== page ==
Who was Dr. Harry E. Dunlap?

Mary Ann Wise may have thought she had met the man of her dreams on a train coming from Toledo, Ohio in 1919.  A distinguished doctor by the name of Harry E. Dunlap had been fascinated by the 25-year-old Mary who, according to her, had never had the chance to have young men call on her as other girls her age had.  Mary wanted to find out more about the 35-year-old doctor (though his age was probably closer to 40) and, when asked, Dunlap said he was an Osteopath and a Christian.  The doctor asked her what more she could want and assured her he could support her.  The young couple got off the train and went to Mary’s sister, Edna Irene DeHart’s, home.  The next day, Mary accompanied Dunlap to the interurban station where he was intending to go back to his home in Bucyrus.  Before reaching the station, Dunlap proposed marriage and Mary accepted. The couple was married on Valentine’s Day, 1919, only 43 hours after they had first met.

The honeymoon phase of the relationship was even shorter than the courtship.  The newlyweds returned to the DeHart home and Mary told her sister the news.  Edna suggested having a belling, a custom where family members would ring bells and bang on pots the night of the wedding.  The custom dates back to the middle ages and was intended to keep evil spirits away from the newlyweds.  This is when the doctor had his first “fit,” as Mary called it, saying they were going to get the police and detective on his tail.  That night Mary stated Dunlap put a revolver and knife under his pillow and “made a proposition to me, so terrible, I can not repeat it.”  She said he then choked her and said he was going to take her to Canada, where she would be kept in a house and forced to live with other men.  Dunlap threatened to kill her and she screamed. Edna came into the room, staying with the couple the remainder of the night.[1]

Later, when they went to Mary’s mother’s home, Mary said Dunlap got down on his knees and begged for forgiveness. She also claimed that he offered to give her $1000 if she would not tell everything she knew of him.  When pressed further, the doctor told Mary and Edna he always prayed with his patients and then had them disrobe.  Mary accused Dunlap of being a “white slave crook,” and said one million dollars would not persuade her to go to Canada with him.  Dunlap left for Bucyrus alone, but continued to write and send Mary packages, usually containing references to Spiritualism, which Mary believed to be the work of the devil.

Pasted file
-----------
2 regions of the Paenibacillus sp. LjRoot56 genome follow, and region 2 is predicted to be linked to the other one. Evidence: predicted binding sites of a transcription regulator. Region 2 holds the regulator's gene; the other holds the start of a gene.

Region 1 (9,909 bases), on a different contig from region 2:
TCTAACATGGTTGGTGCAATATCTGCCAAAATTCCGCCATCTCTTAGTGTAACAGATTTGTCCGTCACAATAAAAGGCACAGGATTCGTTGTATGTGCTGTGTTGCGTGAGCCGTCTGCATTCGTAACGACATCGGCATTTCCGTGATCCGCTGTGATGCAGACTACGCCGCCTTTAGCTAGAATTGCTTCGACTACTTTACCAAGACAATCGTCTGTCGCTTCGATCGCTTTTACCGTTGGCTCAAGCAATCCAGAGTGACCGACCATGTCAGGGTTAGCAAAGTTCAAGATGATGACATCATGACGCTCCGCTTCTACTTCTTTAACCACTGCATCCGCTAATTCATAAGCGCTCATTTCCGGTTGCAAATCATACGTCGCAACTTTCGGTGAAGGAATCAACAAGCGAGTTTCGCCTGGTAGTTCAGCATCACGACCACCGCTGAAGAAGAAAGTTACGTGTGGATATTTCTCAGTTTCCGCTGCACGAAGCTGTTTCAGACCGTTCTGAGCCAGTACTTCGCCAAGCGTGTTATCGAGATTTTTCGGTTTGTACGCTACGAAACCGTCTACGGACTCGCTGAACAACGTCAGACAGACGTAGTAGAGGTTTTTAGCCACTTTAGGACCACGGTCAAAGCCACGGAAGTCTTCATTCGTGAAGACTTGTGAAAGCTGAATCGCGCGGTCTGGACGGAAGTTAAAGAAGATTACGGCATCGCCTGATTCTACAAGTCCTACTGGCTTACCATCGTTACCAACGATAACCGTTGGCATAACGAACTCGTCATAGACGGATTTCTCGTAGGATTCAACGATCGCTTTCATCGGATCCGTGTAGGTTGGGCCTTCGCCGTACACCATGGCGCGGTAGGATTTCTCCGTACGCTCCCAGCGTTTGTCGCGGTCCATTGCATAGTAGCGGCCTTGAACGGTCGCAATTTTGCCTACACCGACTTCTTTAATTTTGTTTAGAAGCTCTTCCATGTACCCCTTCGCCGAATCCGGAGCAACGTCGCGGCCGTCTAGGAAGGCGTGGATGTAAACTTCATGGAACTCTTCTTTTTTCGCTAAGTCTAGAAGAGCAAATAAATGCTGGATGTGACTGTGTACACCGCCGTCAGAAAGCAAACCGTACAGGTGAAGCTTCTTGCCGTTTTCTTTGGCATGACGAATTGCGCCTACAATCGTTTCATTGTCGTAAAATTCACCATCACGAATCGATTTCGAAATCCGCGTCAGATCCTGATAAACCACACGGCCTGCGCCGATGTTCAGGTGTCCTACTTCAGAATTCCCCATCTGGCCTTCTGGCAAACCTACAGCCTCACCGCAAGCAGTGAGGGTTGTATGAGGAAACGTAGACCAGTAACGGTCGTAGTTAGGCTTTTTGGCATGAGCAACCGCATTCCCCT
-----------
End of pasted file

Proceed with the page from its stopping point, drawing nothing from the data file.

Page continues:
Who was Dr. Dunlap?

Harry Emory Dunlap was born on April 2, 1878, in Butler County, Pennsylvania to John Dunlap and Susan Marvin, one of at least 10 children.  Before coming to Ohio, Dunlap was married in Butler County to Lillie Christy on April 17, 1905.  Like Mary Wise, it was said the couple fell in love at once and quietly got married.  Also, like Mary, the marriage was short-lived.  While returning home on June 1, 1905, Dr. Dunlap, referred to as a “faith curist” by the Pittsburgh Press, found his wife leaving their home with her father William Christy.  Lillie claimed that Dunlap was jealous and threatened to chastise her if she looked at other men.  She also could no longer stand the scanty living conditions.[2]  Dunlap appears to have left the area a short time later.  In 1910, Lillie filed for divorce from Harry Dunlap.[3]

The next we hear of Harry Dunlap is his second marriage to Mary Amelia Bellamy, a Canadian native, in Huron County, Ohio on February 7, 1917.[4]  The marriage would last 14-months and was by all appearances a happy one.  Mary, or Millie, would die on April 12, 1918 of tuberculosis.  In Millie’s obituary, in the Bucyrus Evening Telegraph, Harry Dunlap is referred to as a clairvoyant medium.[5]  The death of his second wife was quite a blow to the doctor.  During his divorce proceeding from Mary Wise, he mentioned that Millie Bellamy was the “purest and sweetest woman that ever lived.”

Further events in 1919 would explain the doctor’s aversion to police and detectives.  On January 29, 1919, Mrs. Rose Scranton was murdered in Marion, Ohio.  On June 3, 1919, Dunlap, along with James Steel, were arrested for the murder.  Was this the reason the doctor was worried about police showing up to the house after his marriage to Mary Wise, fourteen days after the murder?  Could this also be the information that he offer a $1000 to Mary not to divulge? The answer my never be known. Mary never connected the doctor to the murder and Dunlap and Steel were exonerated as the judge declared “not one scintilla of evidence” connected them to the crime.  Though another clue to the life of Harry Dunlap was discovered during the trial.  While searching his room, a trunk was found containing letters from women from all over the state.  Also included in the trunk was a large collection of photographs of women and girls.[6]  Dunlap dismissed the letters and photos, saying they were all from female relatives.[7]

Mary Wise was granted a divorce for Dunlap in August of 1919 and refused the alimony she would have been awarded, saying the money was tainted.  Little is heard from Harry Dunlap after that.  In 1942 he shows up in Fostoria, Ohio on a World War II draft registration card.  At that time, he lists his occupation as Osteopath.  He again disappears until his death in Cleveland, Ohio on January 28, 1966.  Harry Dunlap is buried in an unmarked grave at Hillcrest Memorial Cemetery in Bedford Heights, Ohio.